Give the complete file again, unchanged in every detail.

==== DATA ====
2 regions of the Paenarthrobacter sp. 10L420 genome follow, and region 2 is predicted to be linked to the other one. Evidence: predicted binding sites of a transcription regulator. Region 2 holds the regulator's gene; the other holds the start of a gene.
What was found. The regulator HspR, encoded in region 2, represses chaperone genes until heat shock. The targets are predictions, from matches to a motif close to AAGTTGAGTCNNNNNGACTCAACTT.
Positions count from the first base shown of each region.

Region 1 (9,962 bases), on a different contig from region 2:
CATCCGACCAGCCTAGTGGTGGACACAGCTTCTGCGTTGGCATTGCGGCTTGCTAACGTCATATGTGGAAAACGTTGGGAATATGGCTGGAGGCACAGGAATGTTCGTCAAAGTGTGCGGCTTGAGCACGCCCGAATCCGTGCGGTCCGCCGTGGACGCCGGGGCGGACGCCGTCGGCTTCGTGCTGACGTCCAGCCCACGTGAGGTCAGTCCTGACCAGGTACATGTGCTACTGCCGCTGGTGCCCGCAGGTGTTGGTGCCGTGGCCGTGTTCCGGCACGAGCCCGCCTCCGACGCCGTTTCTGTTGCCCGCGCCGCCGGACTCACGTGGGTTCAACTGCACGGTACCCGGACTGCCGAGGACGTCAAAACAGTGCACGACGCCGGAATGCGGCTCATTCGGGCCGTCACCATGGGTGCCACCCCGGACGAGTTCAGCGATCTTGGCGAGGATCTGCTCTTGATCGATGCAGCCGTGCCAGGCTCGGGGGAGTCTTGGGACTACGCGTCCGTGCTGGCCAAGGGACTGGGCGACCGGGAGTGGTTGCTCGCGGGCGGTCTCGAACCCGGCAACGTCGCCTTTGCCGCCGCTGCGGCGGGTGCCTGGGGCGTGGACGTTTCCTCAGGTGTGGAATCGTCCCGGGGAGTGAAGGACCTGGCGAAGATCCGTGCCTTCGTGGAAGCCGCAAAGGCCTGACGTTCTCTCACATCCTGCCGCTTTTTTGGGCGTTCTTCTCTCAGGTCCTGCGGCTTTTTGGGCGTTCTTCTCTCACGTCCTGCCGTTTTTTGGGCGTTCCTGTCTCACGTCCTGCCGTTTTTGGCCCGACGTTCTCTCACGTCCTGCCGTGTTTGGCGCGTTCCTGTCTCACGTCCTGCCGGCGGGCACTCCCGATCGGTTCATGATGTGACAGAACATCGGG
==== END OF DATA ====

2 regions of the Paenarthrobacter sp. 10L420 genome follow, and region 2 is predicted to be linked to the other one. Evidence: predicted binding sites of a transcription regulator. Region 2 holds the regulator's gene; the other holds the start of a gene.
What was found. The regulator HspR, encoded in region 2, represses chaperone genes until heat shock. The targets are predictions, from matches to a motif close to AAGTTGAGTCNNNNNGACTCAACTT.
Positions count from the first base shown of each region.

Region 1 (9,962 bases), on a different contig from region 2:
CATCCGACCAGCCTAGTGGTGGACACAGCTTCTGCGTTGGCATTGCGGCTTGCTAACGTCATATGTGGAAAACGTTGGGAATATGGCTGGAGGCACAGGAATGTTCGTCAAAGTGTGCGGCTTGAGCACGCCCGAATCCGTGCGGTCCGCCGTGGACGCCGGGGCGGACGCCGTCGGCTTCGTGCTGACGTCCAGCCCACGTGAGGTCAGTCCTGACCAGGTACATGTGCTACTGCCGCTGGTGCCCGCAGGTGTTGGTGCCGTGGCCGTGTTCCGGCACGAGCCCGCCTCCGACGCCGTTTCTGTTGCCCGCGCCGCCGGACTCACGTGGGTTCAACTGCACGGTACCCGGACTGCCGAGGACGTCAAAACAGTGCACGACGCCGGAATGCGGCTCATTCGGGCCGTCACCATGGGTGCCACCCCGGACGAGTTCAGCGATCTTGGCGAGGATCTGCTCTTGATCGATGCAGCCGTGCCAGGCTCGGGGGAGTCTTGGGACTACGCGTCCGTGCTGGCCAAGGGACTGGGCGACCGGGAGTGGTTGCTCGCGGGCGGTCTCGAACCCGGCAACGTCGCCTTTGCCGCCGCTGCGGCGGGTGCCTGGGGCGTGGACGTTTCCTCAGGTGTGGAATCGTCCCGGGGAGTGAAGGACCTGGCGAAGATCCGTGCCTTCGTGGAAGCCGCAAAGGCCTGACGTTCTCTCACATCCTGCCGCTTTTTTGGGCGTTCTTCTCTCAGGTCCTGCGGCTTTTTGGGCGTTCTTCTCTCACGTCCTGCCGTTTTTTGGGCGTTCCTGTCTCACGTCCTGCCGTTTTTGGCCCGACGTTCTCTCACGTCCTGCCGTGTTTGGCGCGTTCCTGTCTCACGTCCTGCCGGCGGGCACTCCCGATCGGTTCATGATGTGACAGAACATCGGG